Life on Skid Row: Panhandlers Are People Fighting to Survive Homelessness

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Folks driving by Rodney don’t know that he’s a hard worker, but at the very least, they should know that asking for help is hard. Begging for change is humiliating. People call you names, spit on you, or even pour hot coffee, but most ignore the panhandlers as if they do not exist. People in their cars could make eye contact and acknowledge that Rodney is a human being, and if they can spare a word of encouragement, they should know it goes a very long way.

He was a hard worker in another life, a laborer on construction sites, doing drywall and putting hammers to nails to get by. But life happens to all of us, and Rodney’s intersected with dope and crime, and his path took him to Skid Row.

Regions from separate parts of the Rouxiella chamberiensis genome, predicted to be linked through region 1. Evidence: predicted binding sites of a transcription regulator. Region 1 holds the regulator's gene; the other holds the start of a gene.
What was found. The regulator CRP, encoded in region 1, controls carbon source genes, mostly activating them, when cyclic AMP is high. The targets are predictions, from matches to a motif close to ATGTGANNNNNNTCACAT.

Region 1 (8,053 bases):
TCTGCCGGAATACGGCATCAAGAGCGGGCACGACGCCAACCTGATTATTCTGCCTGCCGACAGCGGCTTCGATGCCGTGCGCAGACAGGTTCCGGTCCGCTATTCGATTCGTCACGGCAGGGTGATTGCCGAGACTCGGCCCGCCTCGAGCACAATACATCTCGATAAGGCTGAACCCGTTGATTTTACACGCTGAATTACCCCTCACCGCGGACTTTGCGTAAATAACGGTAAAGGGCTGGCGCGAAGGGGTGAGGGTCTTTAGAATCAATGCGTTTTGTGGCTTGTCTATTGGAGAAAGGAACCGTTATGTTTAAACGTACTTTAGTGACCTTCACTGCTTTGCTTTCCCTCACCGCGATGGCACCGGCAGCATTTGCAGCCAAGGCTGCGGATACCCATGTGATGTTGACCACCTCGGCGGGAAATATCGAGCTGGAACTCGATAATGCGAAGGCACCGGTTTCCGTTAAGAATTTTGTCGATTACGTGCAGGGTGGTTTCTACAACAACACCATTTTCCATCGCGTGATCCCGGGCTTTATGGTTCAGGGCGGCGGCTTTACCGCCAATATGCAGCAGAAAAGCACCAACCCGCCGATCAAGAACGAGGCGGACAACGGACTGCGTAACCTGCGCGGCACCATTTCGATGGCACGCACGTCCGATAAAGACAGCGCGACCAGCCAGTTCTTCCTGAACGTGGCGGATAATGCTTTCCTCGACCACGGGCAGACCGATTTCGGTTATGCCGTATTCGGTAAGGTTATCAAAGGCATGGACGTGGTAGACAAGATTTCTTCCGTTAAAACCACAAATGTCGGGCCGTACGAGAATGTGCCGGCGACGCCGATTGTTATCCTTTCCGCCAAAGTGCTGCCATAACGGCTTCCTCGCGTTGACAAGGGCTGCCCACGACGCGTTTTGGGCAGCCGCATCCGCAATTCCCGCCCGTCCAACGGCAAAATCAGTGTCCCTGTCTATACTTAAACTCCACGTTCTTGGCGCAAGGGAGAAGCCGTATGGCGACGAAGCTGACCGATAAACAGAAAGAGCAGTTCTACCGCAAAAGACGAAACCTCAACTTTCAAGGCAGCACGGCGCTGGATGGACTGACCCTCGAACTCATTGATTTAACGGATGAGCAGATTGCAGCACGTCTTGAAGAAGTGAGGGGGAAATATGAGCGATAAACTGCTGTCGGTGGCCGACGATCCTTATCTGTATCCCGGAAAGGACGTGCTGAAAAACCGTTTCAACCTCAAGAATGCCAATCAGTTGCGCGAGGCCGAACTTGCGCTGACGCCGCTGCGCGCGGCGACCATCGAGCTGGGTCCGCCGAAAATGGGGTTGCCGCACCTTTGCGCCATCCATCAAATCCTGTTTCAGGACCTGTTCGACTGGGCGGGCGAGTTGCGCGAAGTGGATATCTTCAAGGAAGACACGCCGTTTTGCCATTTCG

Options for real work got slimmer the longer he’s been on the streets; there are no job fairs on Skid Row and no recruiting agencies. The result Rodney can get is meager and doesn’t get him very far ahead. His main job these days is cleaning trash that accumulates on the grounds of a nearby business. Rodney makes $14 a day and sleeps just outside its gate, so he’s never late for work.

Because, like any of us, Rodney might not have it all figured out today, but
he’s working hard at it, and it’s hard work indeed.

Produced by Adam Trunell

More stories from Life on Skid Row:

Life on Skid Row: Happy Monday

Life on Skid Row: Flowers Helped a Homeless Veteran Find Forgiveness

Life on Skid Row: Heartbreaking Story of a Disabled Mom Surviving Homelessness

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